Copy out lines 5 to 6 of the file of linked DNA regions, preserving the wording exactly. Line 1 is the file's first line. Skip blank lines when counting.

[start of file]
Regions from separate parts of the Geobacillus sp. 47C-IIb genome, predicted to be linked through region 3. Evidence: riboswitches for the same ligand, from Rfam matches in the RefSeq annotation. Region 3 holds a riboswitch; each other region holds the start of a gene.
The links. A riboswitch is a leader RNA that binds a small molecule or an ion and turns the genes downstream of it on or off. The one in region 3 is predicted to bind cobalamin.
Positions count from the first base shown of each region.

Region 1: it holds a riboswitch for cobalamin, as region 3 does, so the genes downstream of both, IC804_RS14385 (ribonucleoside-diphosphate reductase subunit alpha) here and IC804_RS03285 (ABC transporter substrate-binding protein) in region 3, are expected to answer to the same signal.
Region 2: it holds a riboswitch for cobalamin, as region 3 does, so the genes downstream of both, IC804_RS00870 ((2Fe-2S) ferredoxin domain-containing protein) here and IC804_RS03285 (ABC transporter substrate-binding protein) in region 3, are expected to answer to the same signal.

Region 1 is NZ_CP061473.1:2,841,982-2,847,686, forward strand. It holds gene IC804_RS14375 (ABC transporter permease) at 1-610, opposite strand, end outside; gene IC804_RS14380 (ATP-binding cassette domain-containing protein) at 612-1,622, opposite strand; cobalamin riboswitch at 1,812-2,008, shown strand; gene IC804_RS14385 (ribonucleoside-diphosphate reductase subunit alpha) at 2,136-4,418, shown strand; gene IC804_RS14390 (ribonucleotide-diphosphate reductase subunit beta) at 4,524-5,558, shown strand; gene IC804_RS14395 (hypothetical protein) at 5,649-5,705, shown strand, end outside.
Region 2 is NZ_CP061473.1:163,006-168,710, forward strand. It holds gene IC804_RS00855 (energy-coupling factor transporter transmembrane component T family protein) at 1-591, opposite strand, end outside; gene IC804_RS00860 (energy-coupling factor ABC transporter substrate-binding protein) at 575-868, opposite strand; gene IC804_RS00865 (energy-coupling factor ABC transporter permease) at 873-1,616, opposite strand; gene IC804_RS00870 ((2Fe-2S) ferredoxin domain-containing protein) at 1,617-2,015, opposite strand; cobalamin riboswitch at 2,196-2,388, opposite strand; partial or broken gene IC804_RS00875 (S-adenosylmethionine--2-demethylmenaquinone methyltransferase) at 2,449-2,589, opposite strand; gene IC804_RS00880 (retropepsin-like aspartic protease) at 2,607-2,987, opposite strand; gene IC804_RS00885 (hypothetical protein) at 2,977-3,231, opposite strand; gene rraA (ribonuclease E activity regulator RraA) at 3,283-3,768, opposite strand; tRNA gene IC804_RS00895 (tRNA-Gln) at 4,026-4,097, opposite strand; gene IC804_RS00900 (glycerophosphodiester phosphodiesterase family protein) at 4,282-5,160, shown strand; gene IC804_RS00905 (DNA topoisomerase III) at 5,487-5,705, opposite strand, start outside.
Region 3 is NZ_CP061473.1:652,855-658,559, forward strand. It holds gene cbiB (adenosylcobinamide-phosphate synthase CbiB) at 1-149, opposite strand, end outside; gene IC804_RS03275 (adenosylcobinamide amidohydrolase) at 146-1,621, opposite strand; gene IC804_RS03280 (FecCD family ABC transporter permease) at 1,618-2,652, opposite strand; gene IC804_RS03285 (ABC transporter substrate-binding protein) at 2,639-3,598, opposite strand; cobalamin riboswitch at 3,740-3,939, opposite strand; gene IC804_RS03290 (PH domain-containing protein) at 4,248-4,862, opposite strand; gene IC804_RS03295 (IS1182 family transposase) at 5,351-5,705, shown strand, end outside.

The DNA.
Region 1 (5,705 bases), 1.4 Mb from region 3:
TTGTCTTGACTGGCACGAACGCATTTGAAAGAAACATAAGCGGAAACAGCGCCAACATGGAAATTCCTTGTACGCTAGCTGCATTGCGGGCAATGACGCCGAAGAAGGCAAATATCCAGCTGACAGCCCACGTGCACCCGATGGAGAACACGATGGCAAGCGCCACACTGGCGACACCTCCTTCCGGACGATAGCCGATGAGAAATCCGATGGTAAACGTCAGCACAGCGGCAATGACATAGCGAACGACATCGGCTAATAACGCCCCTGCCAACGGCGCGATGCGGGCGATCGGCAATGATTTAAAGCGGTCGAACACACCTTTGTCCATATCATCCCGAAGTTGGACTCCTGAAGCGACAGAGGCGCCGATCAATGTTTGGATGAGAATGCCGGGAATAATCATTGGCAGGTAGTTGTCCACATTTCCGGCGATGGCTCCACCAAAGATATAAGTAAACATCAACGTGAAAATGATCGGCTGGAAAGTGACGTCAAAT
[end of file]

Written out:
Region 2: it holds a riboswitch for cobalamin, as region 3 does, so the genes downstream of both, IC804_RS00870 ((2Fe-2S) ferredoxin domain-containing protein) here and IC804_RS03285 (ABC transporter substrate-binding protein) in region 3, are expected to answer to the same signal.

Region 1 is NZ_CP061473.1:2,841,982-2,847,686, forward strand. It holds gene IC804_RS14375 (ABC transporter permease) at 1-610, opposite strand, end outside; gene IC804_RS14380 (ATP-binding cassette domain-containing protein) at 612-1,622, opposite strand; cobalamin riboswitch at 1,812-2,008, shown strand; gene IC804_RS14385 (ribonucleoside-diphosphate reductase subunit alpha) at 2,136-4,418, shown strand; gene IC804_RS14390 (ribonucleotide-diphosphate reductase subunit beta) at 4,524-5,558, shown strand; gene IC804_RS14395 (hypothetical protein) at 5,649-5,705, shown strand, end outside.